Crohn’s is a relatively common disease. One of the most annoying aspects of Crohn’s is that it interferes with your diet. Eating certain foods can trigger your symptoms, which prevents you from eating a well-balanced diet. The result? Malnutrition and weight loss.
If you have Crohn’s and are struggling to maintain a healthy weight, here are some ideas to help you out.
What is Crohn’s disease?
Crohn’s disease is an autoimmune condition that mainly affects your intestines. For unknown reasons, the body attacks itself, leading to inflammation and swelling of the gut. The most common site of Crohn’s disease is the terminal ileum, which is the last part of your small intestine. However, the disease can affect any part of the GI tract from your mouth to the anus.
If you have Crohn’s, you may experience:
- Long-term, non-bloody diarrhea
- Abdominal pain, particularly in the right lower quadrant because that’s where the ileum lies
- Weight loss
Inflammation in Crohn’s is not always limited to the intestines, which is why you may experience the following extraintestinal symptoms as well:
- Painful joints
- Inflamed eye
- Renal stones
- Skin rashes
- Liver disease
Can Crohn’s make me skinny?
Yes, Crohn’s can make you skinny if severe. There are two main reasons for this. First, many foods seem to trigger Crohn’s symptoms, and this may lead to avoidance of a well-balanced diet. You should note, however, that no foods have been scientifically proven to cause the disease.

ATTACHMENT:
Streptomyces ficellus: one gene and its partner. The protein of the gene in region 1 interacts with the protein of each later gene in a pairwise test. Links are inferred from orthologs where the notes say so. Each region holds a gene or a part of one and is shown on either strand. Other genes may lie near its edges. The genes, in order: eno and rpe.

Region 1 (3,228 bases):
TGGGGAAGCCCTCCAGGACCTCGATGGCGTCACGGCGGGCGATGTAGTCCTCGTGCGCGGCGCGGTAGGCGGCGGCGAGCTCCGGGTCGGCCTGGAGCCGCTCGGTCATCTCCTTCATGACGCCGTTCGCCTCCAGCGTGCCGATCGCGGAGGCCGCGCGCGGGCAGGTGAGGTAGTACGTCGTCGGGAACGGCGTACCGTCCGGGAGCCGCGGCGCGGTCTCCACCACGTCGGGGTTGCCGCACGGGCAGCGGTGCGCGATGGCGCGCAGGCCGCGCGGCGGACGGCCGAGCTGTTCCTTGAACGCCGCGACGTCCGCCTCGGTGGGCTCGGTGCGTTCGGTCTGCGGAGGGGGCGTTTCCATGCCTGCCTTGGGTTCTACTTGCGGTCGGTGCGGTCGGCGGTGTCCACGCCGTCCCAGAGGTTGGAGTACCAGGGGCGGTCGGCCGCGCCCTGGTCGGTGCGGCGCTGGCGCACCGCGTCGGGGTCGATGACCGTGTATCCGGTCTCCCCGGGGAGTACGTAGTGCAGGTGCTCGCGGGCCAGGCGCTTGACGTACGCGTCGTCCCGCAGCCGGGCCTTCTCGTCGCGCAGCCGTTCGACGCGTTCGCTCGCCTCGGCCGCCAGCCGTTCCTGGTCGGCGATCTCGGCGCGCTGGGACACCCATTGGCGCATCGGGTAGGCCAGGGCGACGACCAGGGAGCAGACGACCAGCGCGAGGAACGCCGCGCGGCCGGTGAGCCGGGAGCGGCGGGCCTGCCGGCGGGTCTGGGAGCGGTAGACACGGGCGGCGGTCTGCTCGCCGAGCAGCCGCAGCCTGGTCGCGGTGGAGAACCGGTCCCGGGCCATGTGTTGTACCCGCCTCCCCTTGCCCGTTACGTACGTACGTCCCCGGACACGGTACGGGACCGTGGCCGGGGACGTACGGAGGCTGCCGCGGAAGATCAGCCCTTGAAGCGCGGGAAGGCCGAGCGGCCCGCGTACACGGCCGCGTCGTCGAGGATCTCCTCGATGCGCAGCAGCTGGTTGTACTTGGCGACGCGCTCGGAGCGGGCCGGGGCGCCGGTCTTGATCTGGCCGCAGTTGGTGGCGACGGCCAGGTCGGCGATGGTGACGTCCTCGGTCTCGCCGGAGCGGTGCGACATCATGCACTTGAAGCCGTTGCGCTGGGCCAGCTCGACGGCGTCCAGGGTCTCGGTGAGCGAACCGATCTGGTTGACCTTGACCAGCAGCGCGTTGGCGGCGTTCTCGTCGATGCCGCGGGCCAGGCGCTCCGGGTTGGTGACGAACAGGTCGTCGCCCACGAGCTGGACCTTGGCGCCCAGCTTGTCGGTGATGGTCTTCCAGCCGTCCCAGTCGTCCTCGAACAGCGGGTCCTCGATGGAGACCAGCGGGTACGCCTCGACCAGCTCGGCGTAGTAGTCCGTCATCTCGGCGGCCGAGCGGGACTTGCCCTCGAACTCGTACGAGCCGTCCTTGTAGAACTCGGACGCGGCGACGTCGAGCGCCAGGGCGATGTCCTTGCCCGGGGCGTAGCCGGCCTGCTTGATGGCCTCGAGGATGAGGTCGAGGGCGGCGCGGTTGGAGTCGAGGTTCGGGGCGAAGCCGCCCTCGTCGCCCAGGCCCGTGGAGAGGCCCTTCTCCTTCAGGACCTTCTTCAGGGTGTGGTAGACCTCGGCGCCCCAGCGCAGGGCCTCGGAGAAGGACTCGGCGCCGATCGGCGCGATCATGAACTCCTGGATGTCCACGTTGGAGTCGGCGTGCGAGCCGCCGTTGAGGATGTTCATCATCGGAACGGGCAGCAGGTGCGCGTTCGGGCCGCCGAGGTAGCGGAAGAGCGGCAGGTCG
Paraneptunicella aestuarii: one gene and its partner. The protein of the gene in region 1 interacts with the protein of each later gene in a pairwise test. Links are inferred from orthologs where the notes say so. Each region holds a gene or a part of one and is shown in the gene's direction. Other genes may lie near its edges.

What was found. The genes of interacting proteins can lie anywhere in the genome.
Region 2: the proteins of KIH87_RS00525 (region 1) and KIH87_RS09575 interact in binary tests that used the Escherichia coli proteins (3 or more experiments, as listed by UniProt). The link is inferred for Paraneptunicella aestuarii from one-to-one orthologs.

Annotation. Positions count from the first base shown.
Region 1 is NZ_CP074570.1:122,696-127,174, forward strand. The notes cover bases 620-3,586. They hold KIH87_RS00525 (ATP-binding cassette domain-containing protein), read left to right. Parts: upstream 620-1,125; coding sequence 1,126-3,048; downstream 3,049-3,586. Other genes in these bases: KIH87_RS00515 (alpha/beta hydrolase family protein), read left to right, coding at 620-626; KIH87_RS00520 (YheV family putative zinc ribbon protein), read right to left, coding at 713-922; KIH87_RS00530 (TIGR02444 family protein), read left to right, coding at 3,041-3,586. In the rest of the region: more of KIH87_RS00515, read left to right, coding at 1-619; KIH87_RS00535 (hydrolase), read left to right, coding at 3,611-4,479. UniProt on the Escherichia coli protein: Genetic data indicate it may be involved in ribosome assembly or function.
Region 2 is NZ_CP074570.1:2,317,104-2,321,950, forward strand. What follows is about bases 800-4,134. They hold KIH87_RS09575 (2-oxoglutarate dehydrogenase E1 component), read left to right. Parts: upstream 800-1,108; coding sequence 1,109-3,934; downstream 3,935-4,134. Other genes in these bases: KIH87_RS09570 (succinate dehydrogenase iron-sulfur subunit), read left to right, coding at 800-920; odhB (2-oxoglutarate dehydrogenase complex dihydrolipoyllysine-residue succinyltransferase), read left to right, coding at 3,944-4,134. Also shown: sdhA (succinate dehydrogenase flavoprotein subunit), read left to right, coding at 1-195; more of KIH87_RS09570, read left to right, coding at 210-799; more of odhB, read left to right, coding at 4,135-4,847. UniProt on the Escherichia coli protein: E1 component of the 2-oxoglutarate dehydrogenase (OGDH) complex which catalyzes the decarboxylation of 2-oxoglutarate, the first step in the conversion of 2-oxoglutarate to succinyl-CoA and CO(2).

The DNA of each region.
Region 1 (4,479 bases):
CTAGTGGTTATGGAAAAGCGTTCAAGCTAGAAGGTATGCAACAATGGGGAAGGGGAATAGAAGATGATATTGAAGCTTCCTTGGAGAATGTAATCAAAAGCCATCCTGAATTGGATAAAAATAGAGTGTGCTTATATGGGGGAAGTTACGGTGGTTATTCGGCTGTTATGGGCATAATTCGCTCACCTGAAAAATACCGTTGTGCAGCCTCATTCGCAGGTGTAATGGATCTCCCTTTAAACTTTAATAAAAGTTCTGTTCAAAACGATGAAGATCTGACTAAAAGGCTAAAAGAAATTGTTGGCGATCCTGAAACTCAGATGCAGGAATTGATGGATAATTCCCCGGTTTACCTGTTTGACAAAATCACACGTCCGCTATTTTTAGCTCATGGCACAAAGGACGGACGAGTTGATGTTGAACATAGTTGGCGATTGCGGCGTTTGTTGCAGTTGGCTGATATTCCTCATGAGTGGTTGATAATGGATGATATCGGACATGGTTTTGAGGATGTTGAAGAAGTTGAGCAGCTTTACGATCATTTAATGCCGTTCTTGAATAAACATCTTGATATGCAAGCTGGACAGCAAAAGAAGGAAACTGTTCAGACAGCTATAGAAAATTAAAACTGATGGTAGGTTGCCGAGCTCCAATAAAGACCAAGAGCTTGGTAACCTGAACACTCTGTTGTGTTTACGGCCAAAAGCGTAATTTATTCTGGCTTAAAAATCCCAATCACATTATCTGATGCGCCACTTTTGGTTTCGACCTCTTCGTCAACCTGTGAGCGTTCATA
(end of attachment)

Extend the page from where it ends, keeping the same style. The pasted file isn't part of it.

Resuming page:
And second, if your Crohn’s is severe, it may hamper the ability of your gut to absorb nutrients properly. Crohn’s usually affects the terminal ileum, which is where the body absorbs vitamin B12. Vitamin B12 is necessary for cell growth and division, and a deficiency may lead to stunted growth in children.
The terminal ileum also absorbs fats. When this area malfunctions, you can develop fat malabsorption, which manifests as steatorrhea. Steatorrhea is basically diarrhea that’s foul-smelling and difficult to wash away. As your body loses fat, it may start burning endogenous fat stores, leading to weight loss.
When you develop steatorrhea, you also lose the ability to absorb vitamins A, D, E, and K. These are fat-soluble vitamins, and their deficiencies can lead to worrisome symptoms. Vitamin D is necessary for healthy bones, and if you become severely deficient in it, you may develop a condition called osteomalacia. The bones lose their strength in osteomalacia, and this may manifest as weight loss in addition to fractures from minor trauma.
The small intestine is also the site of protein (and carbohydrate) absorption. Proteins are particularly important for maintaining a healthy weight, so if Crohn’s significantly reduces your ability to absorb them, you could become skinnier.
Another reason for weight loss in Crohn’s is chronic inflammation. Crohn’s is a long-term condition, and your body is continuously exposed to inflammatory molecules that could lead to muscle wasting and weight loss.
Finally, some people with Crohn’s need to undergo surgery, where the surgeon removes a part of their bowel. This can lead to a reduced ability to absorb nutrients and weight loss.